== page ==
This 1907 Harley-Davidson ‘Strap Tank’ Is The Most Expensive Harley-Davidson Model Ever Sold

- in Bikes

Harley-Davidson’s earlier vintages are no strangers to the auction houses but this little 26.84 cu-in. is something special.

The three Davidson brothers and William Harley, weren’t bicycle racing champs or trained engineers like their competitors in the pioneering days of motorcycling. But they knew a good idea when they saw it, and set about building a motorcycle in 1901, which they finished in 1903, a single-cylinder of 7.08 cu-in. (116cc).


In 1905, the budding factory built five machines. The engines were enlarged to 26.84 cu-in. (440cc), and produced about 4 HP. These first models are known as the ‘Strap Tank.’ The ‘Strap Tank’ itself is exactly what the name suggests: the oil and fuel tanks are held in place by two nickel plated steel bands and an iconic example of motorcycle history.

These earliest Harley-Davidson ‘Strap Tank’ models are the rarest and most coveted of all Milwaukee machinery. The serial number (#2037) suggests it is the 37th Harley-Davidson built in 1907, making it their 94th machine ever built, including the two prototypes.

This machine, #2037, is widely considered the best unrestored ‘Strap Tank’ Harley in the world. This particular model is in high demand because of its raw and unrestored finish; a patina like that is centuries in the making and near impossible to recreate.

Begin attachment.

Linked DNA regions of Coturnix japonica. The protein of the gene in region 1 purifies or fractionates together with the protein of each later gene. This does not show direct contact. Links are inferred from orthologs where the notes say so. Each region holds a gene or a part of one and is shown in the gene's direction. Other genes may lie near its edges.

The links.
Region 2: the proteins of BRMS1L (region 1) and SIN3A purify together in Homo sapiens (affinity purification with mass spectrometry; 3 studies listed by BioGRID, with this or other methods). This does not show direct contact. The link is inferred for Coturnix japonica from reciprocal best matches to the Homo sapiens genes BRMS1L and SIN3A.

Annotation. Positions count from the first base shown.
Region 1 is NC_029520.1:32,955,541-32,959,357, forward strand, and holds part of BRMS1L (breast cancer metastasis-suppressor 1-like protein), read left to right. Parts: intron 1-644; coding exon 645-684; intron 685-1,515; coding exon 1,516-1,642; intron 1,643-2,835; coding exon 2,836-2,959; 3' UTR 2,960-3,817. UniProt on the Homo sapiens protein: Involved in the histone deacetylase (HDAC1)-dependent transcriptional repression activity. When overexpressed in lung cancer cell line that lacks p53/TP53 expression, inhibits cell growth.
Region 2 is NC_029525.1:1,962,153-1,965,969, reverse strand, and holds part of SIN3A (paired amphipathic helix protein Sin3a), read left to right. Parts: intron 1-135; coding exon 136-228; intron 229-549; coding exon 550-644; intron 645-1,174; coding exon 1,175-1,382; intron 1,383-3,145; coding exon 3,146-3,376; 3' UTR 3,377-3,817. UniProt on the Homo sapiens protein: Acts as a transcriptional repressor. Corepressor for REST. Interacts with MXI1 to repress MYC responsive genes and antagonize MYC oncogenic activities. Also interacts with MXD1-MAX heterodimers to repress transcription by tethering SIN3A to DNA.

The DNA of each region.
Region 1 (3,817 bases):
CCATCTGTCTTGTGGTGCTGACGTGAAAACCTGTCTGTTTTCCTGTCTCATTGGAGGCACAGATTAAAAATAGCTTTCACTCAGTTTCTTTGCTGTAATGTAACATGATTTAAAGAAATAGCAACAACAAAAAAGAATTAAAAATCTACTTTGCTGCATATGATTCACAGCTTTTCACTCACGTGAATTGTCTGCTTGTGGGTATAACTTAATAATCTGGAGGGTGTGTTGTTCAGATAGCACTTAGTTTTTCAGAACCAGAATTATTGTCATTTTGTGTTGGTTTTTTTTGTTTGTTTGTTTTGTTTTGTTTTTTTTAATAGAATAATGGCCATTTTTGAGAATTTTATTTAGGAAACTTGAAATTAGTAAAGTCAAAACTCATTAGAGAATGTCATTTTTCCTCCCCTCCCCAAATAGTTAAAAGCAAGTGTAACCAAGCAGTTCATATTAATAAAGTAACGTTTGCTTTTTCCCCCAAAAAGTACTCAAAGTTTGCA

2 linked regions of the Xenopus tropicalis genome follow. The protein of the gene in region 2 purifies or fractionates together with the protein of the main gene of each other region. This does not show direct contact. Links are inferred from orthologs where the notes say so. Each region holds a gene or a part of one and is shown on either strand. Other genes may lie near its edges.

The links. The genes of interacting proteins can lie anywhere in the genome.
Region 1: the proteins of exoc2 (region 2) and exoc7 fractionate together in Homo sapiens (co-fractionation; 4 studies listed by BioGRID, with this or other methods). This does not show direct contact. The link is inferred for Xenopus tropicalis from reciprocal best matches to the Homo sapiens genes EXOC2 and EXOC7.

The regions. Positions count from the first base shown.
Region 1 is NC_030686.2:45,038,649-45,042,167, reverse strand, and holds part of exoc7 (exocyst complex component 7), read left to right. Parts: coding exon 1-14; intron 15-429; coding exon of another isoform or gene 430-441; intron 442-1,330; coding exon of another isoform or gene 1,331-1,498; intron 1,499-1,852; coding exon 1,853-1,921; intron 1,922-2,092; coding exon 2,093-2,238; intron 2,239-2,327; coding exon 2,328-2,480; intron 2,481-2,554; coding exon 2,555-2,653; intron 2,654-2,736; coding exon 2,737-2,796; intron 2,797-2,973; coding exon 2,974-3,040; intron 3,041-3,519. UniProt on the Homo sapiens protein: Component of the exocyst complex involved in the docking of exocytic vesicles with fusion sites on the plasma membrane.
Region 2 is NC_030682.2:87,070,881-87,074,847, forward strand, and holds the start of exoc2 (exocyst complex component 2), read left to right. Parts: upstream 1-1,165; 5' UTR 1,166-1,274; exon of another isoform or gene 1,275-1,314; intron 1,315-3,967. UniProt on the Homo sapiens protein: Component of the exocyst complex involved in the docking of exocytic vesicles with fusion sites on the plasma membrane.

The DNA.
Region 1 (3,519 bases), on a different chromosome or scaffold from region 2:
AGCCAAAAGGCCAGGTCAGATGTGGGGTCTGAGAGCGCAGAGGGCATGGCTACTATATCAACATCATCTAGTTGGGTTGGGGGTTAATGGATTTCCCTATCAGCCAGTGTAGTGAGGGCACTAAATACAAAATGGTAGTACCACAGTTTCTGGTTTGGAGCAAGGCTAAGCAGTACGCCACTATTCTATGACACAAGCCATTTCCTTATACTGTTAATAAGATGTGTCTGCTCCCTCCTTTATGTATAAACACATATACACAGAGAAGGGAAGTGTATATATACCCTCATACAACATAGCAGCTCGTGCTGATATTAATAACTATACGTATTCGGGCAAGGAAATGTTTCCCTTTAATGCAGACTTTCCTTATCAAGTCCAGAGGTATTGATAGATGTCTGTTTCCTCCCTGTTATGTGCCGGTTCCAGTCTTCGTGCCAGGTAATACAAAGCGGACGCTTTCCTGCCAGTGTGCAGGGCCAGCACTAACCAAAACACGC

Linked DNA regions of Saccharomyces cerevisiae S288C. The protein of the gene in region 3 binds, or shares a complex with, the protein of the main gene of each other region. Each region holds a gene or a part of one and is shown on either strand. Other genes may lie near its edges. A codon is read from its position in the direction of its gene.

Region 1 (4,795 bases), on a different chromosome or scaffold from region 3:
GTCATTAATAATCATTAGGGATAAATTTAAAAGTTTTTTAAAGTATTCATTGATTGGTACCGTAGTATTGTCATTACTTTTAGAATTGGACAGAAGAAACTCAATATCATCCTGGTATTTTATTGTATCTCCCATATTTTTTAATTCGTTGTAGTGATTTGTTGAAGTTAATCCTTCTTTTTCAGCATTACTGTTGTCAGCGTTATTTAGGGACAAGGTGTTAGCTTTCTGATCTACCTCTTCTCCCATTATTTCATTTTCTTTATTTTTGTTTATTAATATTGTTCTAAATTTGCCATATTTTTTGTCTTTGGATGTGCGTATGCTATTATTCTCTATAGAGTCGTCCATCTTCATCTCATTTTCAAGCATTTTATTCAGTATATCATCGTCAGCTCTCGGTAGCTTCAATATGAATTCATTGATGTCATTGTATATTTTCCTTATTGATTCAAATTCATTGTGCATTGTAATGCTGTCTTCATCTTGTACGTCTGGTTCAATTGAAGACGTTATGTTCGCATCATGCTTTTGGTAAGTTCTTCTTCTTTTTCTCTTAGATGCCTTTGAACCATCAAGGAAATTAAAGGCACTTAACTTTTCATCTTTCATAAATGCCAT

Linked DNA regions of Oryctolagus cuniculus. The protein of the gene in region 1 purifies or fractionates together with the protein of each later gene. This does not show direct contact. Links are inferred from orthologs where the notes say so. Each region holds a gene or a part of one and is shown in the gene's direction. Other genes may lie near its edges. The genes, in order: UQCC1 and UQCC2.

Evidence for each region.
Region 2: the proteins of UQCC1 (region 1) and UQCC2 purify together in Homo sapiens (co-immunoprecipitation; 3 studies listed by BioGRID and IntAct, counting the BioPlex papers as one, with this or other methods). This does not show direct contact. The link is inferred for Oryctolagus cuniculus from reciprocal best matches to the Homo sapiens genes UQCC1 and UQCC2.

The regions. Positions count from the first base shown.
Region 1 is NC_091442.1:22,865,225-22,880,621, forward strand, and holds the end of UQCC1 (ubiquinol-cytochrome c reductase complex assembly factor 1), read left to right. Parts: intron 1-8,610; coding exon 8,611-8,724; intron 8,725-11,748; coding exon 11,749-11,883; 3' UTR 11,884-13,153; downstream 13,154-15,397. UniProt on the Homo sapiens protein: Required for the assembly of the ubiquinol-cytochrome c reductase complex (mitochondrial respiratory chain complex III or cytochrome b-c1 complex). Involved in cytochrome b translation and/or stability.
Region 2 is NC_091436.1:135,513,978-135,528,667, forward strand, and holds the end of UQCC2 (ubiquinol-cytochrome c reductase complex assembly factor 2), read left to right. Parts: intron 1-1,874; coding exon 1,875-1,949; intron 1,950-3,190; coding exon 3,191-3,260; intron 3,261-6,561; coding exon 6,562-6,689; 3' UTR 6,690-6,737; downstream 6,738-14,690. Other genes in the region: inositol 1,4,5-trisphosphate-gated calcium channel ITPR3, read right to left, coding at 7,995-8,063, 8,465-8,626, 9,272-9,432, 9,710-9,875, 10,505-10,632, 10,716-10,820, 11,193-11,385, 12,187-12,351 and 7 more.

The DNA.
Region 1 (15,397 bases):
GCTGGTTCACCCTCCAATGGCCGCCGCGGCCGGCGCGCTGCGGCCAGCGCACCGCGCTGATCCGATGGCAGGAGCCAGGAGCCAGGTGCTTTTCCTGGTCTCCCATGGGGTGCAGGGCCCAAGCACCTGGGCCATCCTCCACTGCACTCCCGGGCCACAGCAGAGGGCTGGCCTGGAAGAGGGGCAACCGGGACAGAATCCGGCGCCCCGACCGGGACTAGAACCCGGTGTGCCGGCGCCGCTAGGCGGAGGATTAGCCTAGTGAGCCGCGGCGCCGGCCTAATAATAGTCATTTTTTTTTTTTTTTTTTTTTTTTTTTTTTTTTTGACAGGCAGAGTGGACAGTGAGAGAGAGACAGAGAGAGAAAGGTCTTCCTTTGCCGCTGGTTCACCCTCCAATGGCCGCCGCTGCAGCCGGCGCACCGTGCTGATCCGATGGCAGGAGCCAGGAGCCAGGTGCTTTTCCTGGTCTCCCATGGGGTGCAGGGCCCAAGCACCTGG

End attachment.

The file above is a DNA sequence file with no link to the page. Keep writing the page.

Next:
Sold new to Albert Bongers of Butler County, Nebraska, the motorcycle would remain in the family’s collection until the death of Albert’s son, Leo Bongers, in October of 1992.

Sold as part of the Bongers estate in January of 1993, serial number 2037 reached a price of $140,000 before the hammer fell, setting a then-record price for a motorcycle at auction. Purchased by E.J. Cole, the unrestored, two-owner Harley-Davidson spent time on display at the National Motorcycle Museum and Hall of Fame in Sturgis, South Dakota, as Cole believed in sharing his American motorcycle treasures with the general public.

The bike’s rarity and remarkable state of preservation surely enhanced its value, leading to its record-setting hammer price of $650,000 during a sale held by Mecum Auctions. ‘The Mona Lisa of Harley-Davidsons’ was a term coined specifically for this bike during the days leading up to the EJ Cole auction and this remarkably original ‘Strap Tank’ delivered the highest price ever fetched for the model or for the Harley-Davidson marque.

Whoever ended up with the bike has made a solid investment. As long as they don’t tamper with it, it will only appreciate in value.



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